The Art of Being Rejected

At least once a day I receive marketing cold calls from a wide variety of service providers : SEO companies, software companies, CRM system, and digital publishers all promising to "increase sales, ROI, and everything in between." Like most of you I screen out about 95% of these calls, and on the off chance that they caught me in a weird mood I would actually pay attention to what they offer. But the most difficult group are the previous vendors who lost our contract for one reason or another. Unless they can grab me the first 10 seconds of their claim to return speech, my mind is usually back to what I was working on.

Today one such vendor scheduled a 30 minutes sales call with me hoping to regain our business. It was a particularly difficult call for him to make as we did not have much success with this vendor, nor did we get any value out of the relationship. But the sad part for him was that he didn't get much briefing on our history or service records before he was told to call on us, so he was already in a disadvantage when the call started.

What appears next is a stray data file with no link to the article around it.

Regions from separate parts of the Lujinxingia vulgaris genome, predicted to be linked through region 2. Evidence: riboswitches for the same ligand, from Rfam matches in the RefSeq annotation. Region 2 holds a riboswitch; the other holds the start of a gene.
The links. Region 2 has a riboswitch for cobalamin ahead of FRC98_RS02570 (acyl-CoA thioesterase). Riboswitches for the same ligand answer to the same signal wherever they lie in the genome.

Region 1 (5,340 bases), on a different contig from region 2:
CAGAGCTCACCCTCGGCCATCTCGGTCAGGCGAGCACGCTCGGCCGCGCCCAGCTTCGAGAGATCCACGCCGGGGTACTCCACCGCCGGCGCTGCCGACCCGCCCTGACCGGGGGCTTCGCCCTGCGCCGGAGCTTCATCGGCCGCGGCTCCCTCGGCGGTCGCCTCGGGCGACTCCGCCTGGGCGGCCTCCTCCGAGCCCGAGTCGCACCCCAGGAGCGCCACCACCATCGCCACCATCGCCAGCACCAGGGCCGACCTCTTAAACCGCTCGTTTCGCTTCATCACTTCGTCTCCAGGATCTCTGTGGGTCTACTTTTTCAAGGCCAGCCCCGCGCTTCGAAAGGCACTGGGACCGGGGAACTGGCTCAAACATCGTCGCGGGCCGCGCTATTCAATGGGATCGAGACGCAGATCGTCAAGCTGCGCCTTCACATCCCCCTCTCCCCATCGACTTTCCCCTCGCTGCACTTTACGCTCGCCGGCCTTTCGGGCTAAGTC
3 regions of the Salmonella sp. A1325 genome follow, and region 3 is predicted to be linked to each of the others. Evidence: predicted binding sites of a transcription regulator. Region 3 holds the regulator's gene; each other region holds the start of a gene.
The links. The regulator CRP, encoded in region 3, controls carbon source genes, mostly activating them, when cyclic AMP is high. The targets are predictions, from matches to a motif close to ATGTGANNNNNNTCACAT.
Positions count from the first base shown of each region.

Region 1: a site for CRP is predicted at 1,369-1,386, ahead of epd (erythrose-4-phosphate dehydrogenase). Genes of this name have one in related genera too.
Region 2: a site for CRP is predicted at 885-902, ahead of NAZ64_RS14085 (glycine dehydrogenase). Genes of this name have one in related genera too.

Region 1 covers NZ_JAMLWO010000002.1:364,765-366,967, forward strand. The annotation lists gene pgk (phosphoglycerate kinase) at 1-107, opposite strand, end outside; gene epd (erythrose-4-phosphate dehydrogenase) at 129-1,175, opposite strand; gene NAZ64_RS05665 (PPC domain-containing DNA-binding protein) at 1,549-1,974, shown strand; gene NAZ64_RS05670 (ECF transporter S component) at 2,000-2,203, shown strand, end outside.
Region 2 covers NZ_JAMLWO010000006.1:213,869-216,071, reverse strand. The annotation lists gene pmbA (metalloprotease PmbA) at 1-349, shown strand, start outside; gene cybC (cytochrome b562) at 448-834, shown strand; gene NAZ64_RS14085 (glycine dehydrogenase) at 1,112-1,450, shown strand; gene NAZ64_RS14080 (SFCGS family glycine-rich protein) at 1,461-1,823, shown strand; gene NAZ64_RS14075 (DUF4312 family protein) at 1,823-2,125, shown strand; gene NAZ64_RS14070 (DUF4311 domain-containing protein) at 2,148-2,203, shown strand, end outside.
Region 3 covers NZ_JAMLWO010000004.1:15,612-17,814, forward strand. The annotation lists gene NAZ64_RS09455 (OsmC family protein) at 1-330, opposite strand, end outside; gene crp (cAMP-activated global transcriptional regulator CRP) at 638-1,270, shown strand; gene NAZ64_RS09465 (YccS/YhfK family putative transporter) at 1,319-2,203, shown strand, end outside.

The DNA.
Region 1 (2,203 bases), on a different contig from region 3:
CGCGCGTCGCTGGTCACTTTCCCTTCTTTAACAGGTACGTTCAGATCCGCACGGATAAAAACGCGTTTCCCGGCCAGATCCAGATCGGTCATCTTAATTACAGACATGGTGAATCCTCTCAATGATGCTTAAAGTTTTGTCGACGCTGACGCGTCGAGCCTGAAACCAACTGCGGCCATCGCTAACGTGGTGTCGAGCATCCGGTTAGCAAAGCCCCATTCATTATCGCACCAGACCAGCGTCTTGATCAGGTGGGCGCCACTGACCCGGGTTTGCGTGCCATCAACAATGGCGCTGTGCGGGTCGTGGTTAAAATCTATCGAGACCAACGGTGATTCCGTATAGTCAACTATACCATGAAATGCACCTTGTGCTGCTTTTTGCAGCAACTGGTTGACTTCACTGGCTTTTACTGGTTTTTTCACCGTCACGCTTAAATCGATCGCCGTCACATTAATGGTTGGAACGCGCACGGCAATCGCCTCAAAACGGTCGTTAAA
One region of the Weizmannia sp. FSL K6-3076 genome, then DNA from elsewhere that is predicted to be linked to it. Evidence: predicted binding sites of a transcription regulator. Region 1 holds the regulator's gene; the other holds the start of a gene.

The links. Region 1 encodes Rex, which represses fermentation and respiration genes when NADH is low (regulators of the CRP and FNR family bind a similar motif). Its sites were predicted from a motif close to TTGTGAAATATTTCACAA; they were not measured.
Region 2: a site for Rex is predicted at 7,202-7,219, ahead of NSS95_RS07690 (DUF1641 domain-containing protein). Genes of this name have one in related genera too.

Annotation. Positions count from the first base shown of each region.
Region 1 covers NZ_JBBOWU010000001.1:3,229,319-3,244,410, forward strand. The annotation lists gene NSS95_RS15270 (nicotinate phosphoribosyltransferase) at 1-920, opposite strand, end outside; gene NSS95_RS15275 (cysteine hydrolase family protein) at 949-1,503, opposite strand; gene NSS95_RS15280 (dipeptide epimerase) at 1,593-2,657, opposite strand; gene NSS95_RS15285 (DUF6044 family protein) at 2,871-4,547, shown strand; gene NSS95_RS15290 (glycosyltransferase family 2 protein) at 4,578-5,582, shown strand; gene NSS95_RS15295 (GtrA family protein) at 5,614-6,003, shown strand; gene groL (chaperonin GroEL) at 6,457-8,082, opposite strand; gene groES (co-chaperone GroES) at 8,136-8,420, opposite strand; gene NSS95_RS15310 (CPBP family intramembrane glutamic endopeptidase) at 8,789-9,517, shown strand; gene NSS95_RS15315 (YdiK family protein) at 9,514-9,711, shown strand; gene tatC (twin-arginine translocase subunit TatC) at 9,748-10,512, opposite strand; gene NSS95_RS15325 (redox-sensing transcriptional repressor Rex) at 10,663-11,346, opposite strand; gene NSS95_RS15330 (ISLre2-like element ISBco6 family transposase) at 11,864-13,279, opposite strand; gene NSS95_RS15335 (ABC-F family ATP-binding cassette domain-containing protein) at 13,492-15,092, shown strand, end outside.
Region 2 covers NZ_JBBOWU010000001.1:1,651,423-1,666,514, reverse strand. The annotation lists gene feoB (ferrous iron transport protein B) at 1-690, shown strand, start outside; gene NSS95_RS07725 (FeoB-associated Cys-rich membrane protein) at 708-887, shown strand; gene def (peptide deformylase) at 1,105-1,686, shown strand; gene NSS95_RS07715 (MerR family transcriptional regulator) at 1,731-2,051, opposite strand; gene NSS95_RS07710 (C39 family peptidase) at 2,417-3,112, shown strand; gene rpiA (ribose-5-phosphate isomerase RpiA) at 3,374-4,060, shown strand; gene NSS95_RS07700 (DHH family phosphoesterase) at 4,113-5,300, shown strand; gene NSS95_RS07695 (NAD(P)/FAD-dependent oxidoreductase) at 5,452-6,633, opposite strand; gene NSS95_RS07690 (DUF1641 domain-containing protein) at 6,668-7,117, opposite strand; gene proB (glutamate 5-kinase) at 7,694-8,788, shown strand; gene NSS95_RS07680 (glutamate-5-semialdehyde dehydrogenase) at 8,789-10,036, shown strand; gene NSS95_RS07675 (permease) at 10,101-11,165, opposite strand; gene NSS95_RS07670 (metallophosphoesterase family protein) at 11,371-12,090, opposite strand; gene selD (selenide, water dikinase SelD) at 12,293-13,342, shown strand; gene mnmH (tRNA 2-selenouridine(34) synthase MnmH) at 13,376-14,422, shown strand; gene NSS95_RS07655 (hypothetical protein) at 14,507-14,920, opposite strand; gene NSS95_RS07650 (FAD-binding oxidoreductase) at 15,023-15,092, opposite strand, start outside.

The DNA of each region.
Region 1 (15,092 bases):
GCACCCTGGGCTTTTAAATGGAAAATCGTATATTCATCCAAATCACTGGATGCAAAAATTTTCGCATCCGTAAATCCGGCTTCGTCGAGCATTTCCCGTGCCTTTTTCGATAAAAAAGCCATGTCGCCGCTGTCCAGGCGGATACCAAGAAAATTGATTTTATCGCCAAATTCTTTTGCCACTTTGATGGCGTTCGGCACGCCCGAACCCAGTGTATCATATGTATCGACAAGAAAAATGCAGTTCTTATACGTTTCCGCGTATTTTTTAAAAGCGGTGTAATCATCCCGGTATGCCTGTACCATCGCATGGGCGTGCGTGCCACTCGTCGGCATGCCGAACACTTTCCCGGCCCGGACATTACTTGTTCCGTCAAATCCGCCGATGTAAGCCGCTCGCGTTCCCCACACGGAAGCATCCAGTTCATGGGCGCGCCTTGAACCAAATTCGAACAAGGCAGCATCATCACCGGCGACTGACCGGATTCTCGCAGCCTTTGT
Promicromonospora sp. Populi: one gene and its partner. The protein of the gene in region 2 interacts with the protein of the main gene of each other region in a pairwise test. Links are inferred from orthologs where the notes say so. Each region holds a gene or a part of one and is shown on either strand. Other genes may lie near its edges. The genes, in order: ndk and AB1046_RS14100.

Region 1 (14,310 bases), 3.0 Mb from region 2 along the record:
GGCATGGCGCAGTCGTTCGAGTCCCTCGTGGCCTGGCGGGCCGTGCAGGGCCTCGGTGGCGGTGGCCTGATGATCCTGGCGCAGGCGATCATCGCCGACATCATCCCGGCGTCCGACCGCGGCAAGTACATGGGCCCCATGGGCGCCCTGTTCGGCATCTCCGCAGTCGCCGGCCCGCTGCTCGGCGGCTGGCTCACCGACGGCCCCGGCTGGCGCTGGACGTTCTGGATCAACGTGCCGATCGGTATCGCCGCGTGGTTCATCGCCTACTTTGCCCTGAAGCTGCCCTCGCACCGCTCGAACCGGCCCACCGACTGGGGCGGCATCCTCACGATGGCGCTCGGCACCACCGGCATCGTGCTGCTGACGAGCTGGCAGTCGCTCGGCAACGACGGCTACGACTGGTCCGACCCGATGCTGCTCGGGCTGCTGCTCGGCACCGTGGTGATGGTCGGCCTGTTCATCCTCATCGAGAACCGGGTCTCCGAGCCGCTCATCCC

Sadly it was becoming apparent for both parties half way through the call that there are simply no synergy to the relationship, but he pushed through his sales call check list anyway. The harder we pushed back, the softer he got. In the end he wasn't even sure the benefits he was trying to sell us. While he promised some additional data to prove his point, it was pretty apparent to us that was just a lie and that we will expect no follow-up action from him.

Start selling when they say "No"

Our VP of Sales always says : the moment to start selling is when your customer says no. I believe there is certain truth to that. While wining a piece of business gives us the boost to keep going, it is the customers who reject your proposal that needs selling. Periodic follow-up? They work best for inactive customers and prospects who will keep taking your call. Good old-fashion customer visit? They work best for those who may enjoy your company but not yet sold on your services. Periodic industry insights and product updates? Perhaps they can be a gentle nudge on your customer to check out what you have been up to. Whatever your tactic and approach, add a large dose of customer education for yourself. Keep researching the customer, keep yourself updated on your prospects updates, and you may be able to find the right time to call and be the hero that save the day, and close the deal.

Upgraded - Part I

The Value of "Do Not Disturb"